Three ways in which technology is helping nurses advance

Three ways in which technology is helping| HealthSoul

As more of the population ages and life expectancy increases, technological advances are critical for the welfare of the healthcare industry. The shift is most evident in the nursing field, where nurses are the lifeblood of our hospitals.

Being a nurse is both a highly demanding and equally fulfilling job, and since you can earn your nursing degree online, the pace of change to touch people’s lives is expected to increase even further.

While the core of the nursing job is paying attention and personal caring, there are three promising ways in which nurses can take advantage of the integration of scientific research to lessen the onus of these repetitive tasks.

Telehealth has impacted the shortage of nurses

Prolonged mental and physical exhaustion is the principal reason for nurse burnout. This has been a major factor in the shortage of nurses in the US which leads nurses to leave the practice early. The increasing demand for telehealth has helped mitigate this burden put on nurses to provide adequate care.

Nurses can now access geographical regions identified with healthcare shortages by using distance technology. These locations are likely to be in rural areas that are always found lacking in a reasonable number of healthcare providers. Telehealth, fortunately, will be able to address these shortages by providing care to patients remotely. Ultimately, these strides in technology will reduce costs of healthcare treatment and decrease hospital admissions.

Makes drawing blood easy

As always, patients and nurses both dread the procedure of drawing blood. While the patients have a perineal dislike for needle pricks, the task of the nurse to locate the right vein is equally cumbersome. The experience invariably leaves both the nurse and the patient miserable and uncomfortable.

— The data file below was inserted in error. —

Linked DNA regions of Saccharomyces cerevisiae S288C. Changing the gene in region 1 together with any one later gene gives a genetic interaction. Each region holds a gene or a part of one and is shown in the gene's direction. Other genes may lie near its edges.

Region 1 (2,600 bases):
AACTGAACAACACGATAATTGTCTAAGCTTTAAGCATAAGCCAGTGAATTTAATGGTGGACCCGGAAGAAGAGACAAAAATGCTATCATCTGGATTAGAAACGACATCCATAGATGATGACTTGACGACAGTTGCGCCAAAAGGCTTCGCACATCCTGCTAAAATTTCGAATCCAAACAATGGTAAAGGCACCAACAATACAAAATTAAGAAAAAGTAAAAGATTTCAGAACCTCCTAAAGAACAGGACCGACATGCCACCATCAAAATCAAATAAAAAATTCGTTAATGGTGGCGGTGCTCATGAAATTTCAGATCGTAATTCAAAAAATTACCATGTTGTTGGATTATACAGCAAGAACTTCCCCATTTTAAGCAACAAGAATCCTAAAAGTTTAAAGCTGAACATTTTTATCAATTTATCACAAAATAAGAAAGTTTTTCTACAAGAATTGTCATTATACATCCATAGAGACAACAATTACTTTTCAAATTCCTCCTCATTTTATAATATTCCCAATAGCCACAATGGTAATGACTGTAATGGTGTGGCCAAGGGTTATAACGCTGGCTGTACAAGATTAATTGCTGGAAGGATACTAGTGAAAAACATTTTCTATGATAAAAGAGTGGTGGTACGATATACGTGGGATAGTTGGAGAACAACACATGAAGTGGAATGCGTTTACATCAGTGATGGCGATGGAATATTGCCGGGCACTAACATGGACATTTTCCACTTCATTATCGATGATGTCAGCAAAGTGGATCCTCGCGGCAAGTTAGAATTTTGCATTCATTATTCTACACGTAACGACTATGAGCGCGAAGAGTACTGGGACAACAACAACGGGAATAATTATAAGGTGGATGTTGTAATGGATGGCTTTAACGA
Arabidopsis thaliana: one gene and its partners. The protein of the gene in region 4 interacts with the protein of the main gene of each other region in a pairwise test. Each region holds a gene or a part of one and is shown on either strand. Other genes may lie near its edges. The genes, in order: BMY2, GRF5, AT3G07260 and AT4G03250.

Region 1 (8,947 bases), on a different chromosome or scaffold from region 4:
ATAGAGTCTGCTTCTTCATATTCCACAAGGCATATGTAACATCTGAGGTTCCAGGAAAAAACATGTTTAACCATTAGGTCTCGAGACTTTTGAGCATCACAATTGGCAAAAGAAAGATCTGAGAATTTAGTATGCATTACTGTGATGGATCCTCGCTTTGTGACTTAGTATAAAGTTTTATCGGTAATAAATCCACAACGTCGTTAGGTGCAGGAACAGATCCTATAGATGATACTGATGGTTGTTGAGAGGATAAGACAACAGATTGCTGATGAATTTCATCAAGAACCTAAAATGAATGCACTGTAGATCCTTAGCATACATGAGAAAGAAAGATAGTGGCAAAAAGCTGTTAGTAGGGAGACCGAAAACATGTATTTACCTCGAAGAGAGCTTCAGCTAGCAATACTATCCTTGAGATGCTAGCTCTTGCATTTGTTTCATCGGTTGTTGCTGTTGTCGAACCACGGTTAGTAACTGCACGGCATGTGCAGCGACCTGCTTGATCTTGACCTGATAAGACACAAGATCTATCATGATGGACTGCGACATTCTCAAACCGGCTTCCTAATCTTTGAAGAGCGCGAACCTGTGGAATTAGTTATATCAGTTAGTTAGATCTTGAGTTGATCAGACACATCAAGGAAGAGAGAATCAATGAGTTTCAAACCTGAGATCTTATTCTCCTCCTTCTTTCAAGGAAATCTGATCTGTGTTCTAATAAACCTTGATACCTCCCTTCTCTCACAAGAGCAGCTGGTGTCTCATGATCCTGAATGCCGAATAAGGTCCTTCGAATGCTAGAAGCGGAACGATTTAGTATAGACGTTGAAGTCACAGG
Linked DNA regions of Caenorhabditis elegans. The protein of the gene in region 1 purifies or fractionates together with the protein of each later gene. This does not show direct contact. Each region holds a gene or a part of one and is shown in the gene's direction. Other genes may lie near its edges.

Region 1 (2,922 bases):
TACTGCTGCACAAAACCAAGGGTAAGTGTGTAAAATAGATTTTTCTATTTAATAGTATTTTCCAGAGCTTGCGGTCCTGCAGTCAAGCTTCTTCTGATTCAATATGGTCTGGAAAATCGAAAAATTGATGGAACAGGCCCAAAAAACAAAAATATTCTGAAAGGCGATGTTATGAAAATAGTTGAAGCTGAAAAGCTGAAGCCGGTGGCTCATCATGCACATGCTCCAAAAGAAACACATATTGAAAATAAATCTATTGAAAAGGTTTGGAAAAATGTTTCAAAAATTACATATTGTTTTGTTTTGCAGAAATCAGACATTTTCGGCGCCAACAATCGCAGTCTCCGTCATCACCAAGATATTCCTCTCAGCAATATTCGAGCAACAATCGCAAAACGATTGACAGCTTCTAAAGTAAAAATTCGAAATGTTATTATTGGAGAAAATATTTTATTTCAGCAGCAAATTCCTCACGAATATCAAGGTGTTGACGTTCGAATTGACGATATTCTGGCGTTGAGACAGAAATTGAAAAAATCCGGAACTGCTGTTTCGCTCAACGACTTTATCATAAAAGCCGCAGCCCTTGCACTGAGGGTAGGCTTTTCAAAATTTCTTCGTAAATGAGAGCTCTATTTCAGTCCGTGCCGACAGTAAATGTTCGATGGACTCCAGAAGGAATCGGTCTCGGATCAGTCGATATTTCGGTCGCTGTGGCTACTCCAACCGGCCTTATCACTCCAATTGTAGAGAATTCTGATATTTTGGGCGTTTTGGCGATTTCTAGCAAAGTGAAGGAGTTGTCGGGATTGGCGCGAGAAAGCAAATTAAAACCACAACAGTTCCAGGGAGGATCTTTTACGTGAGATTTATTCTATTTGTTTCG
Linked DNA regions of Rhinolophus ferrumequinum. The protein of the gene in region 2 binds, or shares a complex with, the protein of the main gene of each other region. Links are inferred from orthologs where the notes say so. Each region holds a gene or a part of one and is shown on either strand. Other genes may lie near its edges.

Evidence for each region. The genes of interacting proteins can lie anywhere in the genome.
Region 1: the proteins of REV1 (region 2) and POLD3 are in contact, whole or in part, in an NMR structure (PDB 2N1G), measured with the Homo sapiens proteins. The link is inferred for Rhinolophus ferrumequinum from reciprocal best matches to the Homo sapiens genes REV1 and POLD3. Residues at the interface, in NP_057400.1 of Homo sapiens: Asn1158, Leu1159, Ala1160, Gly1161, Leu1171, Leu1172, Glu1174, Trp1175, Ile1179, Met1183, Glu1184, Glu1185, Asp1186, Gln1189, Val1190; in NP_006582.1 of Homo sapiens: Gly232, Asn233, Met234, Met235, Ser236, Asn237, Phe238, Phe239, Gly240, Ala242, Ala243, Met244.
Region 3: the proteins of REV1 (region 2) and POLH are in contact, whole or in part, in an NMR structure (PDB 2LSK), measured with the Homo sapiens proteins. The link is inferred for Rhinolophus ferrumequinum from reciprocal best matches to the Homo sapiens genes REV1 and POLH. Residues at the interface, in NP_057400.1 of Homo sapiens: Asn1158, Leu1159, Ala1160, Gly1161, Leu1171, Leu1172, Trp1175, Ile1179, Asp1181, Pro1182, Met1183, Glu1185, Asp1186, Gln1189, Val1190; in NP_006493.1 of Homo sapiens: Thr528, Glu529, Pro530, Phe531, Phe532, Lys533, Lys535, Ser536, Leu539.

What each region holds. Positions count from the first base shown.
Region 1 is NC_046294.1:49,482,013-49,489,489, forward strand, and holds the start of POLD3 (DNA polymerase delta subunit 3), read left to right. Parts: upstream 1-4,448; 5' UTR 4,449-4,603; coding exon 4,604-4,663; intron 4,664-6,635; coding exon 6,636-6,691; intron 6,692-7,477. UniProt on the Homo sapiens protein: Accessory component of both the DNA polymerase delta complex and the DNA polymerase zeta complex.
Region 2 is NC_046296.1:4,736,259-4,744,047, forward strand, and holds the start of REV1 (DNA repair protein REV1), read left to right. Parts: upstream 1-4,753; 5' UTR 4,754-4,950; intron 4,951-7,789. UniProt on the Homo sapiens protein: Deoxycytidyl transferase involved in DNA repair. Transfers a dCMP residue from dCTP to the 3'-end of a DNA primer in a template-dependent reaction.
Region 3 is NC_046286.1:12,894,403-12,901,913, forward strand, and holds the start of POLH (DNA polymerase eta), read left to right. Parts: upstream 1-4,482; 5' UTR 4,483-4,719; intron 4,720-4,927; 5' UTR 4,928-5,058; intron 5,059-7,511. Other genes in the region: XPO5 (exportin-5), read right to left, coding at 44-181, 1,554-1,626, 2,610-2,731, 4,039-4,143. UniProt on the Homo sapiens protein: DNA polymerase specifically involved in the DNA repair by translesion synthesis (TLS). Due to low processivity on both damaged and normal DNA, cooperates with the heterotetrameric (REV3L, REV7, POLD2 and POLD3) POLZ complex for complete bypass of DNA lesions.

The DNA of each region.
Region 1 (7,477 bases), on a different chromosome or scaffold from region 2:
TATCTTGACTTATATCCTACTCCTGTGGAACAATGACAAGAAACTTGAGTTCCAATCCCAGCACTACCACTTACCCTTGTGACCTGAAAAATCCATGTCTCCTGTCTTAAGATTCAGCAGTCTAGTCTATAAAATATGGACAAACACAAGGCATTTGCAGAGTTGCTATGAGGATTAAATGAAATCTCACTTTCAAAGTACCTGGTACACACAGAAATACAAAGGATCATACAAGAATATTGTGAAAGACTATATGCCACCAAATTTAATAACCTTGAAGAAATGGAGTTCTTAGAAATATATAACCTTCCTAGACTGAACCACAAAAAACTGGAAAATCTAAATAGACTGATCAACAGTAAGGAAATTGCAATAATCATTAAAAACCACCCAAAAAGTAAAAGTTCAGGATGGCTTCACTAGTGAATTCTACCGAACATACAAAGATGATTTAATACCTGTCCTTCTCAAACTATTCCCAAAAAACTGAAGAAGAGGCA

Technology innovators, like the Veebot robot, have come to aid the nurses in this soulless task. This robot phlebotomist works with a combination of image analysis and infrared light to detect a suitable vein and then applies ultrasound to detect if the blood flow is sufficient. With an accuracy strike rate of 83%, it spares the nurses from making painful errors and significantly reduces the time for the whole procedure.

Medical devices for increased access

User-friendly portable diagnostic devices have appeared in the market that have made patient care much more easier for the patient. With their introduction, the bulky machines now being used for ECG, ultrasound and laboratory testing will soon become things of the past. In fact, a department’s worth of diagnostic tools can now be fitted in a briefcase.

These devices can help in uploading readings online and can be shared with one or more healthcare professionals for further advice and treatment. Such remote tools can access patients in remote regions, where facilities for healthcare are lacking. Nurses can now themselves take readings and share them with physicians for detailed analysis and recommended hospitalization where needed.

Further ultrasound devices like Clarius, can assist nurses in critical tasks of fluid retention in the lungs and vena cava of heart patients.